Local modeling

Your voice: How do you model discipleship at home?

How do you model discipleship at home?

By Karen Blanchard
Special for the Baptist Beacon

I am a mom with two amazing kids. Nathan is 15 and Abigail is 9. Over the years, my role as a mother has felt different regardless of the season of their lives.

At each new stage of development, I learn to adapt to meet their needs.

When they were babies, they literally depended on me for food and survival.

As they grew up, they became more and more independent.

My 15 year old son likes to think he doesn’t need me at all, but he does… he may not realize it!

No matter what stage in our children’s lives, our greatest responsibility is to lead them to the heart of Jesus.

Discipleship begins when they are young.

The songs we sing and the books we read all help shape the hearts of our children. The church also plays an important role in the lives of our children.

It teaches them from an early age what matters most in life.

As the culture changes and more and more things compete for our attention, parents must make a choice about how to direct their children.

What is the message your children are getting from you?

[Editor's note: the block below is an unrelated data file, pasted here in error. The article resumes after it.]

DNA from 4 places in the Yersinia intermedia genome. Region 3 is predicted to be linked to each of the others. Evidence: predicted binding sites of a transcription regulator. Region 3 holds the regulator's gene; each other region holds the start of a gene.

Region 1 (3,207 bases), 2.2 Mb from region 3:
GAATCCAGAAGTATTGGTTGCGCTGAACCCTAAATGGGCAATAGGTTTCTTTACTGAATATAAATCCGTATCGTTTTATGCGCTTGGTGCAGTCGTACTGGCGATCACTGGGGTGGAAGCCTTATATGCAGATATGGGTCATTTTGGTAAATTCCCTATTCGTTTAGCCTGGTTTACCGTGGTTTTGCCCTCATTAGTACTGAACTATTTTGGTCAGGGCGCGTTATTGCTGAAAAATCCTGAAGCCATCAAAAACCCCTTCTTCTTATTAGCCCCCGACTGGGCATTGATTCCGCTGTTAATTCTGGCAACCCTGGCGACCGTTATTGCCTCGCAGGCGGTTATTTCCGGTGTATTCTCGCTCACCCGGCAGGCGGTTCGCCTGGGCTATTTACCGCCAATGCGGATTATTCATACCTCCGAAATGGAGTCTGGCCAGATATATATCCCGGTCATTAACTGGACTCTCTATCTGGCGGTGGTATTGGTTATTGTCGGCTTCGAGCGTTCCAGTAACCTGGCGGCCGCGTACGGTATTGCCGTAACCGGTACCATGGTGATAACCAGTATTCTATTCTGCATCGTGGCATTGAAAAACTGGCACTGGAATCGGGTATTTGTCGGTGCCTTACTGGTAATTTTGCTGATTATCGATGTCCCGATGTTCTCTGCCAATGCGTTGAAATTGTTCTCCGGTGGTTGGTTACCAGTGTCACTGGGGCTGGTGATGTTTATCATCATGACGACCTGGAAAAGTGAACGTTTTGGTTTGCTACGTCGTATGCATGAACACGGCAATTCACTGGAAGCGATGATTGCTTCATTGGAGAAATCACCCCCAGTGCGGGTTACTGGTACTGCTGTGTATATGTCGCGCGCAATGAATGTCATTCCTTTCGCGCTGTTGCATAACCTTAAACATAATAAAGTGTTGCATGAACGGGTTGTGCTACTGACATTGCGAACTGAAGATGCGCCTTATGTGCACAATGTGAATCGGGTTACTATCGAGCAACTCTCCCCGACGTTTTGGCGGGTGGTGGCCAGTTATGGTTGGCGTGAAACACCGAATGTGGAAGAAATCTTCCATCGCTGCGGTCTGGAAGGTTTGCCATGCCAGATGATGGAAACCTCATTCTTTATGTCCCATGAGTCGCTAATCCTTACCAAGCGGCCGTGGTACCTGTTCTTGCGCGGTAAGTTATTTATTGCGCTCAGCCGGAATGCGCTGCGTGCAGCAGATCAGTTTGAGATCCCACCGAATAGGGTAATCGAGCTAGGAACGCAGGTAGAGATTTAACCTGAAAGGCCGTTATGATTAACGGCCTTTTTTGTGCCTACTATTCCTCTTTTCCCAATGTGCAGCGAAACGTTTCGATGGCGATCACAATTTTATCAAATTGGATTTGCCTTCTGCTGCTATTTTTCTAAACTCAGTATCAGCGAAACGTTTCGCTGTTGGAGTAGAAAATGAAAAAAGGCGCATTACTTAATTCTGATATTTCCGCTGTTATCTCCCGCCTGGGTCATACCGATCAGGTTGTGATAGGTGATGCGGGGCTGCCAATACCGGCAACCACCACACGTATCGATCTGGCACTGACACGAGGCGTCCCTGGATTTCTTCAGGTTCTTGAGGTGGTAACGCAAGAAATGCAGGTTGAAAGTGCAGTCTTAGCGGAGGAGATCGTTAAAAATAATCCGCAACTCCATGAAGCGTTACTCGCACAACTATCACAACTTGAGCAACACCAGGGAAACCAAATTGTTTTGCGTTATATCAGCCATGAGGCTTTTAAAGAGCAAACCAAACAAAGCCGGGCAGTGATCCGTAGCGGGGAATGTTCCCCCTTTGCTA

Do you make it a point to be at church every Sunday no matter what? Do you choose to go to church only when it suits your schedule?

Do you consistently put sports or other activities above church?

In recent years, my heart has become heavy in the area of ​​discipleship.

However, God showed me that I must first make disciples of my children.

“And you must commit yourself wholeheartedly to these commandments that I am giving you today.

“Repeat them over and over again to your children.

“Talk about it when you’re home and when you’re on the road, when you go to bed and when you get up.

“Tie them on your hands and wear them on your forehead as reminders” (Deut. 6:6-8).

live it

Life can get really busy, and that’s something we have to fight for.

Find a great, age-appropriate devotional for your kids and start teaching them what quiet time with God looks like.

Make time to pray regularly with your children.

Encourage them to commit their thoughts and feelings to God. It is also important for us as parents to model this for them.

Let them see you setting with God and reading the Bible.

Share with your children what God is teaching you and let it be part of your regular conversation.

About a month ago, my son was going through a tough time.

And I thought the early years were bad.

I learn that each step has its challenges; the challenges are simply greater as they get older.

As we went through those tough days with him, God gave me insight into what he was going through, and it allowed us to have some great conversations.

I was able to share with him how God helps me through difficult times and how he taught me to change my mindset when I feel bad about something.

My greatest desire for my children is not just to know God, but to really know him in their hearts. I want them to realize that there is nothing they can do to make God love them less.

Be intentional

When life seems overwhelming, I want my children to know that they can run to Jesus and not to the things of this world.